Thursday, April 5, 2012

Two Immigrants & Important to Correctly Read the Given Situation

As I have said, and will continue to say, as it is completely true, there is nothing like taxi to have you momentarily immersed in a complete stranger's life and predicament .  If I were to mention each situation and life dilemma that passes my way I would have little time for much else, a kind of taxi Ann Landers reporting on the general misery of Homosapien  existence. But this weekend, two stand out, both young immigrant women encountered on a taxi Sunday.  The first was from the Philippines, stepping off a fish processing ship.  The other, from Ethiopia, had just finished a long shift in a restaurant. She was my last fare of the weekend.

The young Filipino woman caught my attention because she clearly did not fit the "fish processor" profile.  That was clearly demonstrated by the individual attempting to hug her goodbye as she left the ship.  Being fairly attractive, with long waist length shimmering black locks, she was a target in the confined dwelling that is a ocean prowling boat.  How she survived a season out upon the  waves is beyond me.  I asked if she was going home, which is the usual destination. She said yes yet there was a clear hesitation.  She said it was her first stint fish processing, and noting her palpable vulnerability perhaps her last.  Upset, she appeared to almost tremble. She made a point of expressing that she was trying to create a life, having already spent a couple of years studying to be a "radar" tech.  I asked if she meant studying to be a radiology technician and yes, that was true.  She again made a statement about trying to find her way, I assume meaning in the USA and Seattle.  Upon answering her telephone, it was "Yes Babe" & No Babe" I will be there soon and other quick explanations sadly uttered.  The fare wasn't much to the Queen Anne area motel but she gave me a twenty, insisting that I keep the substantial change. Such confusion was difficult to process. In a determined march she made for the elevator to someone she profoundly doubted, trepidation her tail wind.  Such as taxi is, a family jumped in, heading for the  Pike Place Market.  One focus becomes another, and usually I forget but his time I didn't.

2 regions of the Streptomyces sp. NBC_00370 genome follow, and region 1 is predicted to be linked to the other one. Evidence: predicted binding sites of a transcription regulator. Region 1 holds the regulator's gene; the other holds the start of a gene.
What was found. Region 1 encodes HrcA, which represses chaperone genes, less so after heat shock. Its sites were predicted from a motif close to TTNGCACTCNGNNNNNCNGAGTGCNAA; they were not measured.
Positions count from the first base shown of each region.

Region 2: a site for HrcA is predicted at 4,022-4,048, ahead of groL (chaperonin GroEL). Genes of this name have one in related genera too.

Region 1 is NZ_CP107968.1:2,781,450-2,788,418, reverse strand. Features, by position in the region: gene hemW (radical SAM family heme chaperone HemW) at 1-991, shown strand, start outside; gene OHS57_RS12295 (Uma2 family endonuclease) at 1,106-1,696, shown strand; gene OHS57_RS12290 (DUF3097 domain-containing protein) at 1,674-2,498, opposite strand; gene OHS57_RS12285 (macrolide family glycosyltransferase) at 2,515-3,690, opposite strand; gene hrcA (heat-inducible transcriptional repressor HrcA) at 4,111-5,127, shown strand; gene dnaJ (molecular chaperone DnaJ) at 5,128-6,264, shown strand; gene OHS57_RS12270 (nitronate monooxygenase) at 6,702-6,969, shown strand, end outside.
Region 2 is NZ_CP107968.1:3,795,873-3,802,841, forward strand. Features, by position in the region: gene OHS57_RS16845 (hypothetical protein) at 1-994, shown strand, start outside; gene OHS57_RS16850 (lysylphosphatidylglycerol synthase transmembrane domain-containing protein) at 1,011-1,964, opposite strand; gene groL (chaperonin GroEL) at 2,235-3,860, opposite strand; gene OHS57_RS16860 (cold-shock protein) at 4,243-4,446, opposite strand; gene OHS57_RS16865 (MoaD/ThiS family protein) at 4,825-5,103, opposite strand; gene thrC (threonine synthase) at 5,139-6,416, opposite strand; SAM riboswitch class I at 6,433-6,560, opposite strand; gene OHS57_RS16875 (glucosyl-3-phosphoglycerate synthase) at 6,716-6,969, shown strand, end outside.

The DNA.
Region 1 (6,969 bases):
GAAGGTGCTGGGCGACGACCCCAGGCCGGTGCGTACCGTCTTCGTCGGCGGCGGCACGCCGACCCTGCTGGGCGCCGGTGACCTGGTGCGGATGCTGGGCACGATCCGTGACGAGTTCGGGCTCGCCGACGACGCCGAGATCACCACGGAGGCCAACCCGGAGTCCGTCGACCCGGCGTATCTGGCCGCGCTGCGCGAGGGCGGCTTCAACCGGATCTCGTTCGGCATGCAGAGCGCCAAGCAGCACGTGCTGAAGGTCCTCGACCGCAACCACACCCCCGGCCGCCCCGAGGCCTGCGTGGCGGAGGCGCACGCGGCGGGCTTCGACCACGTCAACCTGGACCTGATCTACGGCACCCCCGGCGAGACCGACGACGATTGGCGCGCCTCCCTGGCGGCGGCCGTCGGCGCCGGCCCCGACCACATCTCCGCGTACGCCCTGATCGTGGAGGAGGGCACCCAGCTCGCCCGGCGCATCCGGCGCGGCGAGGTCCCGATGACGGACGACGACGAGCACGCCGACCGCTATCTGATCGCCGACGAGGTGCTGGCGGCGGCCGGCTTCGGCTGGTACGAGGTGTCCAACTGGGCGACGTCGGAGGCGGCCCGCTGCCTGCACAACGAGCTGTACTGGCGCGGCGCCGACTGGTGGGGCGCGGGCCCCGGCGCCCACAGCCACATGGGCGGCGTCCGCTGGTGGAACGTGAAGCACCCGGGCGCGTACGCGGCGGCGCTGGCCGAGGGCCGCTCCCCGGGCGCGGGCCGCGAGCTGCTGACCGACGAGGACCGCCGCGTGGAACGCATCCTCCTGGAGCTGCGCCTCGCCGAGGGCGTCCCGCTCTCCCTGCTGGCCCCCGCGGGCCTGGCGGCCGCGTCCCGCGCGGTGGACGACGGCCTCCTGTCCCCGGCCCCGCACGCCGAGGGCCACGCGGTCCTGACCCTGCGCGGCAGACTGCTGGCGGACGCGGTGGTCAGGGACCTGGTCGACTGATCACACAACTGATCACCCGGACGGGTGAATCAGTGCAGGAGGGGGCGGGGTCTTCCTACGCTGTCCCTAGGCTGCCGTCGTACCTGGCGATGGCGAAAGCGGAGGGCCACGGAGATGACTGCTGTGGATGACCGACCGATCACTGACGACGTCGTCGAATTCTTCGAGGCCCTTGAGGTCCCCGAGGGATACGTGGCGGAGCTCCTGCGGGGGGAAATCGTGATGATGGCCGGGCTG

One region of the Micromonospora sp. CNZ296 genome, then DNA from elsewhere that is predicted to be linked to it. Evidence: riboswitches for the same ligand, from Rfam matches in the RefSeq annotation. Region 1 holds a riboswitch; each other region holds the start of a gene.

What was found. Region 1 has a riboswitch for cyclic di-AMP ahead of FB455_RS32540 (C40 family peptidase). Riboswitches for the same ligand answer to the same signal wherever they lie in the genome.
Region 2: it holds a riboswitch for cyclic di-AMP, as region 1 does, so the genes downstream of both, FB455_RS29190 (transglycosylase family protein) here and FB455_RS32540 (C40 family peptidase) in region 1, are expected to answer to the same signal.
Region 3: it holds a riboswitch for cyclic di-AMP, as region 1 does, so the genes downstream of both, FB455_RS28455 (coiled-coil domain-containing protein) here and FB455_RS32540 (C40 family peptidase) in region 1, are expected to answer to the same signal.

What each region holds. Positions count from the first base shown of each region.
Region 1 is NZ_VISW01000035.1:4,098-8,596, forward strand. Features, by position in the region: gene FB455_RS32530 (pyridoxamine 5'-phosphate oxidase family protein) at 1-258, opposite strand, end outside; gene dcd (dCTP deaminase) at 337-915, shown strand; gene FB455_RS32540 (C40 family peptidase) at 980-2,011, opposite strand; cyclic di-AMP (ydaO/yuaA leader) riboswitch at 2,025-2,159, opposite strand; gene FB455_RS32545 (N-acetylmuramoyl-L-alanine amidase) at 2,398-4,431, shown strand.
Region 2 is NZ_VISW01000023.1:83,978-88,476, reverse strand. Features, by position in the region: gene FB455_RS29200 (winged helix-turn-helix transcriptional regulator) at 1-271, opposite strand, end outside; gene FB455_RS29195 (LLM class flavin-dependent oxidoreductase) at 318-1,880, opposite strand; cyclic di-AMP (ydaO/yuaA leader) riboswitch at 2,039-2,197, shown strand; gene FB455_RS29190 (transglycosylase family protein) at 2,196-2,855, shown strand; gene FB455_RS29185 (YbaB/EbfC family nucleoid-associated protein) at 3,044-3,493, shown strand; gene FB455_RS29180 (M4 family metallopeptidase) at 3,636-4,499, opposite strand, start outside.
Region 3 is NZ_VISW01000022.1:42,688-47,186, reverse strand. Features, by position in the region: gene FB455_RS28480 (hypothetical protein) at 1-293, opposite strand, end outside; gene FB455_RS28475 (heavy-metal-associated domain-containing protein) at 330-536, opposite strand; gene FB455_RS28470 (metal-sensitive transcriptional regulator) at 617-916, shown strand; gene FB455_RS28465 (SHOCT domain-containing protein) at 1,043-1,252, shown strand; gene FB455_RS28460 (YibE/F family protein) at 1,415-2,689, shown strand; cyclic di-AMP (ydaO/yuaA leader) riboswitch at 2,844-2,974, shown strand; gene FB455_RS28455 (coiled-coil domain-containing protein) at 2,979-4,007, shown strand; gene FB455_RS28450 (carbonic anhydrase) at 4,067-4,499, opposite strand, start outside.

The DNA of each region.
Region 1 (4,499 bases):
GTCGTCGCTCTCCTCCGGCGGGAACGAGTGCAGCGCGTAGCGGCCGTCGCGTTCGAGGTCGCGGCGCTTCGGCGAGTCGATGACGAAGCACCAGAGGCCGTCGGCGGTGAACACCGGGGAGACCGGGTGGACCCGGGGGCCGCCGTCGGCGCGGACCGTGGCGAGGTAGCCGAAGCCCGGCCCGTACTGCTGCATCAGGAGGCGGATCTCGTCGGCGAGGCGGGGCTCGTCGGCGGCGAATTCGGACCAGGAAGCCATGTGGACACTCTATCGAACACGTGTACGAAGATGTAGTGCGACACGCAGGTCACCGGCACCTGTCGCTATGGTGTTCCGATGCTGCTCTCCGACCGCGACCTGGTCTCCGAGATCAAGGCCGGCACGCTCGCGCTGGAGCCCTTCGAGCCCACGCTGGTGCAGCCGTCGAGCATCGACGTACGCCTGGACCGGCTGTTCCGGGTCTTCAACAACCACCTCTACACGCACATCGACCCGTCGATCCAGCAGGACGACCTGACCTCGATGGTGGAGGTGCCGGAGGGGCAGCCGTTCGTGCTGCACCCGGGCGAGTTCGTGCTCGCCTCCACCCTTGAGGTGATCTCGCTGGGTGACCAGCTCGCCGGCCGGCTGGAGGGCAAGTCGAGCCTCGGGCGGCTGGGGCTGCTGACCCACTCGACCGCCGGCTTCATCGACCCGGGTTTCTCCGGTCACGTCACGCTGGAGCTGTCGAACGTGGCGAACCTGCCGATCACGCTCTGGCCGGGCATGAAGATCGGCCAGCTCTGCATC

Belled in to restaurant near 12th and E. Yesler Way, I was past usefulness. Where ever the person was going, it would be my final fare of the weekend.  My body ached so I got out just to relieve the discomfort. After about 4 minutes a young woman opens the cafe door and says she would be out soon.  10 minutes later she hadn't come out though I could see the commotion occurring inside the restaurant as three woman were furiously working to shut down for the night. Finally she came out and said 130th & Aurora North and off we flew. We were both exhausted so nothing else was said until I was making my left turn onto 130th having just exited I-5 when she spoke up, asking if I was turning because she didn't hear the turn signals clicking.  Her question nearly brought me to a complete stop because I thought perhaps she was changing her destination, which occurs more often that one might expect. I just told her I was in the outer turn lane and completed the turn. This interaction made her embarrassed, revealing that she had been frightened that I was doing something odd or potentially dangerous. As we approached Aurora she apologized by saying her working at the restaurant (meaning the long hours) was "taking the life out of her.  She gave me 5 dollars on top of the 28.  She was ready to collapse, ready to sleep.  She had had enough of that particular day.

Two women, two lives, two struggles. Both were emotional, attempting to interpret what had befallen them. Sure, they were in America, the place they had once dreamed and fought to enter.  Now they were here. Now here was reality, bitter as it was.  In the few minutes shared they felt my empathy.  At least I hope so.  Sometimes life as we know it is difficult to watch, and participate in.  Next weekend another series of stories will enter the cab.  I have, and will continue to attempt to express a shared humanity.  Its the least I can do.  And believe me, quite often while driving that taxi, I am at my minimum.